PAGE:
ORIGINAL RESEARCH article
Encapsulating Sulfur Into Nickel Decorated Hollow Carbon Fibers for High-Performance Lithium-Sulfur Batteries
- 1School of Materials Science and Engineering, University of Shanghai for Science and Technology, Shanghai, China
- 2Ningbo Institute of Materials Technology and Engineering, Chinese Academy of Sciences, Ningbo, China
Due to the high specific energy density, lithium-sulfur batteries (LSBs) have great potential in energy storage devices for electric vehicle and electronic equipment. However, poor conductivity of sulfur, large volume expansion, and lithium polysulfide dissolution limit LSBs application and promotion. In this work, graphitic hollow carbon fibers (HCF) were fabricated as a matrix to encapsulate sulfur. And nickel particles were introduced into fibers (Ni@HCF) to improve the cycle stability of sulfur cathode. On one hand, hollow structures can encapsulate sulfur and limit lithium polysulfides dissolution, and the graphitic carbon walls can provide a fast electron transport channel. On the other hand, nickel particles can accelerate the conversion of lithium polysulfides. The study results show that the initial discharge specific capacity of Ni@HCF/S cathodes reaches 1,252 mAh g−1 at the current density of 0.1C. And the capacity can be maintained at 558 mAh g−1 after 200 cycles at the current density of 1C.
Lithium-sulfur batteries (LSBs), possessing a high energy density of 2,600 Wh kg−1 and merits of low cost and abundance of active materials, have been deemed as the most potential secondary batteries to satisfy the demand for high-density energy storage devices (Chen et al., 2018; Tian et al., 2020). However, there are still some problems impeding the commercial application of LSBs. For instance, the insulating nature of sulfur/lithium sulfide (Li2S) hinders effective utilization of active materials, tremendous volumetric expansion/shrinkage during sulfur lithiation/delithiation process causes electrode structure deterioration, and active material loss induced by dissolution of lithium polysulfides results in capacity rapid decay (Li et al., 2018; Pang et al., 2018; Wang et al., 2018).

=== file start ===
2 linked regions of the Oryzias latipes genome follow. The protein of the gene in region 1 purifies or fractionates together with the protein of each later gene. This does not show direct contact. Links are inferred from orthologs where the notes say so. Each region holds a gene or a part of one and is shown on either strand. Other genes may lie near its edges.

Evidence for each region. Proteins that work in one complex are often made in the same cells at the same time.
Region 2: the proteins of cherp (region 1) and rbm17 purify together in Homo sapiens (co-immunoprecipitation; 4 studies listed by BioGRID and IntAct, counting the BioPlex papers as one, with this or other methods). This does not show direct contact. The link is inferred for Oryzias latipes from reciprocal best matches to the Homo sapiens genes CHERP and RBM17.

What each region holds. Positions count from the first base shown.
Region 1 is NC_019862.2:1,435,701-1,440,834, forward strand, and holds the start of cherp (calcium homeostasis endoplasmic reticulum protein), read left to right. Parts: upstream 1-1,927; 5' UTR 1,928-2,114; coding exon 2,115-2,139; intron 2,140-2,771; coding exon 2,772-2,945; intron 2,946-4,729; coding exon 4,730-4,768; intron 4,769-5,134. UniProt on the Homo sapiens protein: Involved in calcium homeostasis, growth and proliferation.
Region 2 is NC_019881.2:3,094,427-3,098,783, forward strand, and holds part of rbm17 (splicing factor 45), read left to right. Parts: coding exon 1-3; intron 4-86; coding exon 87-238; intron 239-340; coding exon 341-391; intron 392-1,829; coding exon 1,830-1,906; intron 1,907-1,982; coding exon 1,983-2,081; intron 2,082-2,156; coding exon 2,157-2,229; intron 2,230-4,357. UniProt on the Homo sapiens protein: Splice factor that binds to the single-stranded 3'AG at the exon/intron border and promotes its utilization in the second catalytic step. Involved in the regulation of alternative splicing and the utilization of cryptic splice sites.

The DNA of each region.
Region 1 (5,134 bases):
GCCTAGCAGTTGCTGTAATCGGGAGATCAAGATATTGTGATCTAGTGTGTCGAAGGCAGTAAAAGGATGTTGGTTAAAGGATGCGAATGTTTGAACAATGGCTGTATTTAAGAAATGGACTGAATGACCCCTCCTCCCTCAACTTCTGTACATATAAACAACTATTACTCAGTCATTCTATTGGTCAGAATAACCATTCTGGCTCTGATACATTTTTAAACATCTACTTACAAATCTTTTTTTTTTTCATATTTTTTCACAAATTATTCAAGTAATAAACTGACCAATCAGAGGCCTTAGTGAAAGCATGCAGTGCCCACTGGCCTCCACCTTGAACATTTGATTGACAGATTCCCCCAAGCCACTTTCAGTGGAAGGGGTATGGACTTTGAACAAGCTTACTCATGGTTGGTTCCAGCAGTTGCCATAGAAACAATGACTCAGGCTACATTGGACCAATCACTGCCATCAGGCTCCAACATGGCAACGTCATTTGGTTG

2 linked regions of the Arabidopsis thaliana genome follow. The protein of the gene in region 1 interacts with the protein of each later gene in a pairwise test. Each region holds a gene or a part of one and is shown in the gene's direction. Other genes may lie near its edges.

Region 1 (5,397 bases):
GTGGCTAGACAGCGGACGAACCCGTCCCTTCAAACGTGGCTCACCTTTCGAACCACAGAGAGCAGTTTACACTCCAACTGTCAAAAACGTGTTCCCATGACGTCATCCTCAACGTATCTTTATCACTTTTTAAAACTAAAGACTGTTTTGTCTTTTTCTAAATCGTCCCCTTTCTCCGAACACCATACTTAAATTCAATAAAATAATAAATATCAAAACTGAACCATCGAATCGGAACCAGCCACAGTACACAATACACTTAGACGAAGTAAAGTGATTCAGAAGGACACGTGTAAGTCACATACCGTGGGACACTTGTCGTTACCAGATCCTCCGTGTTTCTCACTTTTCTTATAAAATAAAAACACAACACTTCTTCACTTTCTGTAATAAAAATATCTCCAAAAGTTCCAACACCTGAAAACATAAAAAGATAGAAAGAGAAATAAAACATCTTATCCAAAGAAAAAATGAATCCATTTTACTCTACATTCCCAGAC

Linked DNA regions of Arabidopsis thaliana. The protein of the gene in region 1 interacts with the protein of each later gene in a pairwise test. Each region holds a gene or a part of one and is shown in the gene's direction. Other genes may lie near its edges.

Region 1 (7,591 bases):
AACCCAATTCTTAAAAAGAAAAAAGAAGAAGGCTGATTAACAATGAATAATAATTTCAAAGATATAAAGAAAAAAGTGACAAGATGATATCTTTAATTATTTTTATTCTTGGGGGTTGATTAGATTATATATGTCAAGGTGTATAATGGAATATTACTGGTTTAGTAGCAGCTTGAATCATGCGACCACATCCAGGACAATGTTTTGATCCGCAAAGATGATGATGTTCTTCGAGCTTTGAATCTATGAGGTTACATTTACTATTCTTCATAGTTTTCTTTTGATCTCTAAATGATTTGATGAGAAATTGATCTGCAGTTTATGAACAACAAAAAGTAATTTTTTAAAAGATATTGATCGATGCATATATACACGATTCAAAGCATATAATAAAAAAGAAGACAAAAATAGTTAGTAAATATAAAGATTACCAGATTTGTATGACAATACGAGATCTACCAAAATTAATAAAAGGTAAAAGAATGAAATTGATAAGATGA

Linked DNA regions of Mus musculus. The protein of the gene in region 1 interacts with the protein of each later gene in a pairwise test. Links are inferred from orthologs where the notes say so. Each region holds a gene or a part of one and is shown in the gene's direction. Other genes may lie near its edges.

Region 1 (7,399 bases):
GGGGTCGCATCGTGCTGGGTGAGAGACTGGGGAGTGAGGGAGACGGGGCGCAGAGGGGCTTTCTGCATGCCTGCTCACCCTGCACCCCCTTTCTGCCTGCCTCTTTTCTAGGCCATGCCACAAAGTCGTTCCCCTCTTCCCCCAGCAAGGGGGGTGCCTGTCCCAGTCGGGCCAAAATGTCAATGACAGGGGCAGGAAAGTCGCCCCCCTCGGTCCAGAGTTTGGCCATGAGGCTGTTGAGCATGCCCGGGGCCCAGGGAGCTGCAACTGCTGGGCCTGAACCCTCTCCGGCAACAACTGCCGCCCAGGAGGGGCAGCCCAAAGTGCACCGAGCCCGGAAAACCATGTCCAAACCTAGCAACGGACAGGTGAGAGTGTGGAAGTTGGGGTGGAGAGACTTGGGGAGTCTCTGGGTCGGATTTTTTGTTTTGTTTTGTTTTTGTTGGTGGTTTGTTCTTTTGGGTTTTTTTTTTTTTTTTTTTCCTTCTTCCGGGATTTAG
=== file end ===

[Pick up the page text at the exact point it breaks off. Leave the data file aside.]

Carbonaceous materials have been proposed and demonstrated as an effective strategy to solve the above problems and enhance the cycling ability of sulfur cathodes. The high electrical conductivity of carbonaceous materials can remedy the insulating nature of sulfur, improving the utilization of active materials. The large volume change during sulfur charge and discharge can be alleviated by the flexible properties of carbonaceous materials. The most prominent advantage of carbonaceous materials may be derived from the employment of porous carbon. The porous structure can encapsulate sulfur and limit the dissolution of lithium polysulfides. Therefore, microporous/mesoporous carbon (Bai et al., 2016; Du et al., 2016; Chen et al., 2017; Jiang et al., 2018), macroporous carbon (Wang et al., 2015; Tang et al., 2017), and carbon nanotubes (CNTs) (Liu et al., 2017b; Luo et al., 2018b; Xin et al., 2012) have been proved with a greatly improved lithium storage performance. Among these porous carbon materials, CNTs exhibit prominent merit in encapsulating sulfur (Jin et al., 2016). The hollow structure can provide a large void space for sulfur loading and restrain lithium polysulfides migration. However, weak affinity toward LiPSs and sluggish redox kinetics still impede sulfur-carbon composite material from achieving high performance (Balach et al., 2018). To meet such a requirement, various polar materials including metals (Zeng et al., 2018; Zhang et al., 2018), metal oxides (Tao et al., 2016; Li et al., 2019), and metal sulfides (Liu et al., 2017a; Zhang et al., 2019) have been developed as lithium polysulfide absorbents and catalysts to enhance the LiPS redox kinetics. Wu et al. decorated multiwalled carbon nanotubes with nickel for sulfur cathode and achieved improved cycling stability and excellent rate capacity (Wu et al., 2017). Therefore, encapsulating sulfur into metal decorated carbon nanotubes is a feasible strategy to achieve high-performance lithium-sulfur batteries.
Here, we prepared graphitic hollow carbon fibers (HCF) with nickel modified by electrospinning and chemical vapor deposition methods. As shown in Figure 1, Ni@Al2O3 fibers fabricated by electrospinning were used as a template to deposit graphitic carbon. Then, Al2O3 components were removed by etching leaving a hollow structure for sulfur loading. The graphitic HCF can compensate for the poor conductivity of sulfur as well as prevent lithium polysulfides dissolution. The nickel particles distributing in fibers can promote lithium polysulfide decomposition and improve the redox kinetics. This particular structure gives rise to the Ni@HCF/S cathodes an excellent electrochemical performance, which is better than that of HCF/S and C/S cathodes. The strategy provides a practicable way to fabricate metal decorated HCF that possess great potential application in the electrode structure design.
Results and Discussion